These experts provide unsurpassed service, and are always there to help a
customer if something goes wrong.
"To be successful in shipping fish, you have to be able to handle any problems
when they do arise. In other words, do whatever it takes to make the customer
happy and satisfied," he says.
Keeping the customer happy and satisfied will mean long hours for the self-employed
shipper. Self-employed shippers usually work more than 40 hours a week and
may face some very long days. "Christmas is just nuts," reports Caluya, who
typically works 12-hour days during the holidays. "You're beat to the max,"
Caluya's "normal" routine is anywhere from 60 to 80 hours a week. "That's
what it takes to be successful," he says.
There are some rewards, however, including money. Although a first-year
entrepreneur may not net a huge amount due to start-up costs and marketing
expenses, seafood shipping is still a good catch.
"When I started in 1978, I took home -- after taxes -- about $300 per week."
Caluya says both his business and his income have grown substantially.
Depending on sales, Caluya reports an income ranging from $30,000 to $80,000
Interested in being a seafood shipper? Get out your checkbook. Although
a small retail shipping business is probably the least costly way to get into
the business, future shippers still face expensive start-up costs.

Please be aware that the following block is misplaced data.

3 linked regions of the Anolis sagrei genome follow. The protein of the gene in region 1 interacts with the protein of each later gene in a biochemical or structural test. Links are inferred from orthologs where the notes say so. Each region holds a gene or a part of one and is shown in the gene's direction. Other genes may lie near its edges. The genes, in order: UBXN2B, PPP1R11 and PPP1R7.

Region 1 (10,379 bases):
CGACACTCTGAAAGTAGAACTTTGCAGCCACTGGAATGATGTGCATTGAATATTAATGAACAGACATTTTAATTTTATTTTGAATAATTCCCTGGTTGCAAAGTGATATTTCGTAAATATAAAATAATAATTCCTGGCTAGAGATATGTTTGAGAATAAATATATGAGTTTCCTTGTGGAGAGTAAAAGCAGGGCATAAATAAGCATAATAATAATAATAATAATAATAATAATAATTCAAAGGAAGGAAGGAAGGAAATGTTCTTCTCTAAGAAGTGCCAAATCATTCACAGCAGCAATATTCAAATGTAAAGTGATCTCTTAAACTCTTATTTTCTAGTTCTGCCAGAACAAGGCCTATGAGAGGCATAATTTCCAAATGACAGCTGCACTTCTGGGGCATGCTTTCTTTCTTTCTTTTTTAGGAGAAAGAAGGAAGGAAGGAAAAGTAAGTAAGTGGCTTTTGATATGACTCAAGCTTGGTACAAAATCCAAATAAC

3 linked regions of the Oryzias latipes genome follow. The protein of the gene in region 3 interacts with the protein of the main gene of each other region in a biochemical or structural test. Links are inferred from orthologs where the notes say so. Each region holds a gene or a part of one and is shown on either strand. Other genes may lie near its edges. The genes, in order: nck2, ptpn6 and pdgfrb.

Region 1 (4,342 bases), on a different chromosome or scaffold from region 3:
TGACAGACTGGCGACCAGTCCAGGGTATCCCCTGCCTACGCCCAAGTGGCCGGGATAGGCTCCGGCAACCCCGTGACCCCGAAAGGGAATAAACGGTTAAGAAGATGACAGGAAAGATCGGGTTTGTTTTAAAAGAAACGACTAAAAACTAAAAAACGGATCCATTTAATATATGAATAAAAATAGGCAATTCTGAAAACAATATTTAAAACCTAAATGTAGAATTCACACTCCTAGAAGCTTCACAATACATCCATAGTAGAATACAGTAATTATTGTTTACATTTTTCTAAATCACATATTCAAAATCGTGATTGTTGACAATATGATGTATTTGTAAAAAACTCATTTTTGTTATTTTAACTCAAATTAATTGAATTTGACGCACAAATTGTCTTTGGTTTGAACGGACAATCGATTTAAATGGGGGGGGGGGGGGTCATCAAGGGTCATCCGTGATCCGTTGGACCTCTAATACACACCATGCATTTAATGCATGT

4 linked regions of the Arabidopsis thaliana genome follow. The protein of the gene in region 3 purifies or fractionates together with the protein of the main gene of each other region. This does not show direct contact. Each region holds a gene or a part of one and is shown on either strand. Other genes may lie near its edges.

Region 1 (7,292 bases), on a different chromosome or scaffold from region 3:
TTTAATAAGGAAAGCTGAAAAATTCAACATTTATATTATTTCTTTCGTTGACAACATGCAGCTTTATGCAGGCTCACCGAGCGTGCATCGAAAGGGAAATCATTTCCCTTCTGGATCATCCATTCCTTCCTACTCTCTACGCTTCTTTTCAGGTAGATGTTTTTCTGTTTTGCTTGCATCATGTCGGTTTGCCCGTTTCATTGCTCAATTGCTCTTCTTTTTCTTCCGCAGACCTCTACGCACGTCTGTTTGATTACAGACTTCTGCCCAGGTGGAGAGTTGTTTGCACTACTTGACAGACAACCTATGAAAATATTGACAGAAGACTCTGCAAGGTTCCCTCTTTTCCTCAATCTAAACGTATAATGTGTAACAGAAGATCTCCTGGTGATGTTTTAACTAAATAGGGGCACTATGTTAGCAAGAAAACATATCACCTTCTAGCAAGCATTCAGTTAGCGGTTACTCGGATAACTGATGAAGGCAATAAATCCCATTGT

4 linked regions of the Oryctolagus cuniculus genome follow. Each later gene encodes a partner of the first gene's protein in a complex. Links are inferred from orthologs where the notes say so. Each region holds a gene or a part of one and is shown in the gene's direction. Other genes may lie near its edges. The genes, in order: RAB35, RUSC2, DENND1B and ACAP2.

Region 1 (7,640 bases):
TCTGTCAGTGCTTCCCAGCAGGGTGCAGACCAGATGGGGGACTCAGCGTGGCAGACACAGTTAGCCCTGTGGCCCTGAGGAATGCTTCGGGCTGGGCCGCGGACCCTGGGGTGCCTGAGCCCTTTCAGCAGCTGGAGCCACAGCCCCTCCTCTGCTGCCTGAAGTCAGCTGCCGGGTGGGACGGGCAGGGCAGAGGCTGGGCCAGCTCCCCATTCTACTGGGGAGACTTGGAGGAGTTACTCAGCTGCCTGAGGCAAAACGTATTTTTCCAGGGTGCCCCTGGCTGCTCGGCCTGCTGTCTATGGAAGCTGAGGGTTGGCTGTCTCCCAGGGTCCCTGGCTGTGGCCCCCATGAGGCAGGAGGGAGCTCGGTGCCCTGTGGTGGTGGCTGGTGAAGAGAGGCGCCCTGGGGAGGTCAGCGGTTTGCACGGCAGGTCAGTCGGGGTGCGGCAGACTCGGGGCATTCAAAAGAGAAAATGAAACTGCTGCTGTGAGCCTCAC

"I would say start-up costs -- if you're starting from scratch for equipment
and everything, including products -- are anywhere from $200,000 to $500,000.
It all depends on what kind of a set-up you want," explains Caluya.
Add to these costs your "fish education." Successful shippers need to know
shipping rules, regulations, and even the difference between various species
of fish. Working in the seafood industry for a processor, supplier or market,
or finding a shipping mentor to teach you the ropes, will help future shippers
avoid costly mistakes.
"Listen to the people that have been there a long time and pick their brains.
In other words, learn all you can from the old-timers," stresses Caluya.
Fiorillo recommends direct industry experience before striking out on your
own. "There are always entry-level positions through large suppliers," he
points out. Working for one of the "big guys" will give you a broad overview
of the industry, plus provide fantastic experience.
Other advice for the seafood shipping entrepreneur? "You need a sound knowledge
of markets, processing technology, a strong business background and a multi-species
niche-market approach," advises Dave Smith, a West Coast commercial fisheries
A future niche market might be a marriage between retail business and current
technology. Caluya has a website complete with fish prices, ordering information
and recipes. Seafood buyers anywhere in the world can send Caluya an order
by e-mail and receive their fish within a few days.
Whether successful seafood entrepreneurs choose a retail store or an electronic
one, the future of seafood shipping is happily swimming along.
Trade magazine detailing seafood trends and tips
National Fisheries Institute
U.S. seafood information